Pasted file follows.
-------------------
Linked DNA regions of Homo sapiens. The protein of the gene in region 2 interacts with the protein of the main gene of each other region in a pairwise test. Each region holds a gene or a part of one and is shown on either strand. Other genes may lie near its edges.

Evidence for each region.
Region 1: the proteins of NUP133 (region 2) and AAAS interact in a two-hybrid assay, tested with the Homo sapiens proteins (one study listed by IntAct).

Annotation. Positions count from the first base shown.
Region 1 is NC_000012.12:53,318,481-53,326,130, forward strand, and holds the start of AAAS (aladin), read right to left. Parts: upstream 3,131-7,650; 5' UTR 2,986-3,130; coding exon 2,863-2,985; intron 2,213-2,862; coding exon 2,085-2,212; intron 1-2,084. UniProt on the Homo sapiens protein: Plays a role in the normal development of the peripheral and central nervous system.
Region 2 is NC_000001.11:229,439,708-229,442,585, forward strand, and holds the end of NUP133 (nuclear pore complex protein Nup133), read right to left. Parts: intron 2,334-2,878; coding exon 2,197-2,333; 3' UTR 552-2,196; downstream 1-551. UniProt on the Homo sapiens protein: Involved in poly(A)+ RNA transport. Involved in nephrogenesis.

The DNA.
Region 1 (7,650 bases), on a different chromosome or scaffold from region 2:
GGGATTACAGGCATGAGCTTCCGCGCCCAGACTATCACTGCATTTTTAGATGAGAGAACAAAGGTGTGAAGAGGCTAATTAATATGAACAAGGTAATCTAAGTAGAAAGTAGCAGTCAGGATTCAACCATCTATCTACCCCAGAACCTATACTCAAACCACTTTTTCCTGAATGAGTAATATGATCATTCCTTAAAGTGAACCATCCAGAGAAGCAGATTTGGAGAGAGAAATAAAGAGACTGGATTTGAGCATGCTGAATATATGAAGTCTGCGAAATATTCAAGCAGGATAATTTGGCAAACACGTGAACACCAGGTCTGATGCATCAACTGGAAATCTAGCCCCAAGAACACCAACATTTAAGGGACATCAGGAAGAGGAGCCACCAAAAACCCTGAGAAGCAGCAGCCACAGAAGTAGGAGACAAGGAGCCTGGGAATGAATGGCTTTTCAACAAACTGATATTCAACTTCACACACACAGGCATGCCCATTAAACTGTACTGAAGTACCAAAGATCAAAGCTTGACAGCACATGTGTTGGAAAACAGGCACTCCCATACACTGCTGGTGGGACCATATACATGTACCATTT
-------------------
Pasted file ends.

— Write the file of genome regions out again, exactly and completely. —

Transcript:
Linked DNA regions of Homo sapiens. The protein of the gene in region 2 interacts with the protein of the main gene of each other region in a pairwise test. Each region holds a gene or a part of one and is shown on either strand. Other genes may lie near its edges.

Evidence for each region.
Region 1: the proteins of NUP133 (region 2) and AAAS interact in a two-hybrid assay, tested with the Homo sapiens proteins (one study listed by IntAct).

Annotation. Positions count from the first base shown.
Region 1 is NC_000012.12:53,318,481-53,326,130, forward strand, and holds the start of AAAS (aladin), read right to left. Parts: upstream 3,131-7,650; 5' UTR 2,986-3,130; coding exon 2,863-2,985; intron 2,213-2,862; coding exon 2,085-2,212; intron 1-2,084. UniProt on the Homo sapiens protein: Plays a role in the normal development of the peripheral and central nervous system.
Region 2 is NC_000001.11:229,439,708-229,442,585, forward strand, and holds the end of NUP133 (nuclear pore complex protein Nup133), read right to left. Parts: intron 2,334-2,878; coding exon 2,197-2,333; 3' UTR 552-2,196; downstream 1-551. UniProt on the Homo sapiens protein: Involved in poly(A)+ RNA transport. Involved in nephrogenesis.

The DNA.
Region 1 (7,650 bases), on a different chromosome or scaffold from region 2:
GGGATTACAGGCATGAGCTTCCGCGCCCAGACTATCACTGCATTTTTAGATGAGAGAACAAAGGTGTGAAGAGGCTAATTAATATGAACAAGGTAATCTAAGTAGAAAGTAGCAGTCAGGATTCAACCATCTATCTACCCCAGAACCTATACTCAAACCACTTTTTCCTGAATGAGTAATATGATCATTCCTTAAAGTGAACCATCCAGAGAAGCAGATTTGGAGAGAGAAATAAAGAGACTGGATTTGAGCATGCTGAATATATGAAGTCTGCGAAATATTCAAGCAGGATAATTTGGCAAACACGTGAACACCAGGTCTGATGCATCAACTGGAAATCTAGCCCCAAGAACACCAACATTTAAGGGACATCAGGAAGAGGAGCCACCAAAAACCCTGAGAAGCAGCAGCCACAGAAGTAGGAGACAAGGAGCCTGGGAATGAATGGCTTTTCAACAAACTGATATTCAACTTCACACACACAGGCATGCCCATTAAACTGTACTGAAGTACCAAAGATCAAAGCTTGACAGCACATGTGTTGGAAAACAGGCACTCCCATACACTGCTGGTGGGACCATATACATGTACCATTT